Le nozze di Figaro, K492 – Overture
Fantasia on a Theme by Thomas Tallis
Adagio for Strings, Op.11a
Symphony No.25 in G minor, K183
Academy of St Martin in the Fields
Tomo Keller (violin & director)
Reviewed by: Kevin Rogers
Reviewed: 20 May, 2014
Venue: St Martin-in-the-Fields, London
Sir Neville reminded us that the Academy was founded from a group of friends, some refugees from the London Symphony Orchestra, 56 years ago, who played for fun. Marriner played violin (see rehearsal footage below), but it was Pierre Monteux (1875-1964) who encouraged him to “be a man and pick up a baton”. There was the story of Arturo Toscanini (1867-1957) at the opening of the Royal Festival Hall in 1952 (audio of full concert below; Marriner was in the Philharmonia Orchestra): would Toscanini remember the National Anthem (he did), but he forgot about the Tragic Overture and thought Brahms’s First Symphony was the opening item. The one question from the audience enquired as to why The Academy is rarely heard in London, to which the reply was one of economics. Expensive!
Possibly because of my seat (very close to the players) there were problems with balances throughout, although most of the pieces were played with a hard-pressed urgency that ran counter to any sense of developing a line through them. Plus, the judgement in having something played simply because ClasicFM’s listeners voted for it was undermined by it being Samuel Barber’s Adagio for Strings, which when heard after Vaughan Williams’s Tallis Fantasia – albeit separated by an interval – made for an oddly-constructed programme.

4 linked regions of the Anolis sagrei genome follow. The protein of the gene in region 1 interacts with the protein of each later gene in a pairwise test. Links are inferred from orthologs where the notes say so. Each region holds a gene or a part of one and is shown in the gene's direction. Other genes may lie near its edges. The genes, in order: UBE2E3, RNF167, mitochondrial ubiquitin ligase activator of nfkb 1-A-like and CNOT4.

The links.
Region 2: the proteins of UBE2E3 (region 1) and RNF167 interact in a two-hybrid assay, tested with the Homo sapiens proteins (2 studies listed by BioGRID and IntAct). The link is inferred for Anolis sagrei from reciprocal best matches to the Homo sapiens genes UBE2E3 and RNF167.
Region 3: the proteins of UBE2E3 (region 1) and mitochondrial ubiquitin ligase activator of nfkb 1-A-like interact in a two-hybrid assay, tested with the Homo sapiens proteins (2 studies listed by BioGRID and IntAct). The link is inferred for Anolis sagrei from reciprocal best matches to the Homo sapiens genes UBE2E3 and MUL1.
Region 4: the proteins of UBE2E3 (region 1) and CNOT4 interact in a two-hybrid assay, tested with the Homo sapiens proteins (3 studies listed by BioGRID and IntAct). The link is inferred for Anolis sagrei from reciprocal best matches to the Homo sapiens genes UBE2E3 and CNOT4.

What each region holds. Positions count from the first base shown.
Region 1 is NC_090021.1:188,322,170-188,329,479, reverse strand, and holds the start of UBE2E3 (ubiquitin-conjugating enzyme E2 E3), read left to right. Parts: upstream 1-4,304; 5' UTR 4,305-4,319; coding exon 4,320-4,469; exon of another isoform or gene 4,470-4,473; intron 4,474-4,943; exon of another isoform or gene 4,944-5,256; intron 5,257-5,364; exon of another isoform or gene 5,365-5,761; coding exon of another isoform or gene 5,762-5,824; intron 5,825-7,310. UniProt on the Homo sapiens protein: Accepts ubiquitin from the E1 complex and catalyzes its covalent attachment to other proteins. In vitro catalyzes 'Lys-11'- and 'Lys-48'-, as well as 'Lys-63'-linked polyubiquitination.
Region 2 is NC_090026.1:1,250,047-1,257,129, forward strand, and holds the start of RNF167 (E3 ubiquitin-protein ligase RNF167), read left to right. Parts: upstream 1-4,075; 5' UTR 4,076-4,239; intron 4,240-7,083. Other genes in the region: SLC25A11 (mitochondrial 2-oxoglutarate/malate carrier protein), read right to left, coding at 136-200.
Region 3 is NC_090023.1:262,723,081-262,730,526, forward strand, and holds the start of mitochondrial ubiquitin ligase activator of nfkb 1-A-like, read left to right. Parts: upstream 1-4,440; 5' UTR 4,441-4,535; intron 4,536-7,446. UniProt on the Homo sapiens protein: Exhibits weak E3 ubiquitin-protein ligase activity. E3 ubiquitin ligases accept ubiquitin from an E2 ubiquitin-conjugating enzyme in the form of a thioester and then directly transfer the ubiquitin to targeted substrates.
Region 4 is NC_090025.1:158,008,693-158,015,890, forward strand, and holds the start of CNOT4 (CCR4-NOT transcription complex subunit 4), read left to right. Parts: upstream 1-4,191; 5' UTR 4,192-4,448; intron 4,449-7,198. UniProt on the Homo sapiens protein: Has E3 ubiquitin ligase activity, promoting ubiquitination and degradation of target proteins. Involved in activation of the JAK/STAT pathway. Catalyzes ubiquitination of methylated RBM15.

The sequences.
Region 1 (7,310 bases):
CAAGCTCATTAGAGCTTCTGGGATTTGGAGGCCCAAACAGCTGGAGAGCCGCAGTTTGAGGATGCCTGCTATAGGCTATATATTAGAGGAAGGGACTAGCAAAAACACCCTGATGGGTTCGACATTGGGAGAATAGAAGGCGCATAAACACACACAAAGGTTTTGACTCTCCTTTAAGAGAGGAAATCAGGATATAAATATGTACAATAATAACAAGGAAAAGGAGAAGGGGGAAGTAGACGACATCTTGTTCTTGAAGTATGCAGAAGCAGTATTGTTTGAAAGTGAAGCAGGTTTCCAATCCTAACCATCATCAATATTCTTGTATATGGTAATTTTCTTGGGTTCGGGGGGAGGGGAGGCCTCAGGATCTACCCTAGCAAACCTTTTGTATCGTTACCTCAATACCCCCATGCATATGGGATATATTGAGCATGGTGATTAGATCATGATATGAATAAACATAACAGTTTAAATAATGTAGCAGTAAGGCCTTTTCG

The choice of Mozart was apt: The Academy having had its greatest success (recording-wise) with the soundtrack to Miloš Forman’s film of Peter Shaffer’s play Amadeus, music that was recorded before a frame of the movie had been shot – “a most agreeable way of doing things”, said Sir Neville. The Overture to The Marriage of Figaro highlighted from the off the problematic control of dynamics, with violins covering the details of other instruments, although this was most noticeable in the Vaughan Williams, where the second string orchestra was barely audible. When heard, the violas demonstrated the sweetest and most agreeable sound. A pedestrian tempo continued from the VW to the Barber, which ensured that the latter’s wrenching climax was underplayed.
Mozart’s ‘little G minor’ Symphony set off to a pounding pace and revelled in its Sturm und Drang style. There was finesse, too, again from violas, but horns were tricky to discern. The calm of the Minuet’s trio was a tonic, oboes, bassoon and horn complementing each other beautifully, but otherwise this was a rather relentless and breathless affair. My score has the finale ranging from p to f with only the final two notes being ff; would that have been heard here, as well as the pp in the opening movement.
There was an encore, the finale of Mozart’s Symphony in G (No.15, K124), which was dispatched in sprightly style. Mellor suggested that Sir Neville Marriner is someone that Britain should be proud of. I salute that sentiment.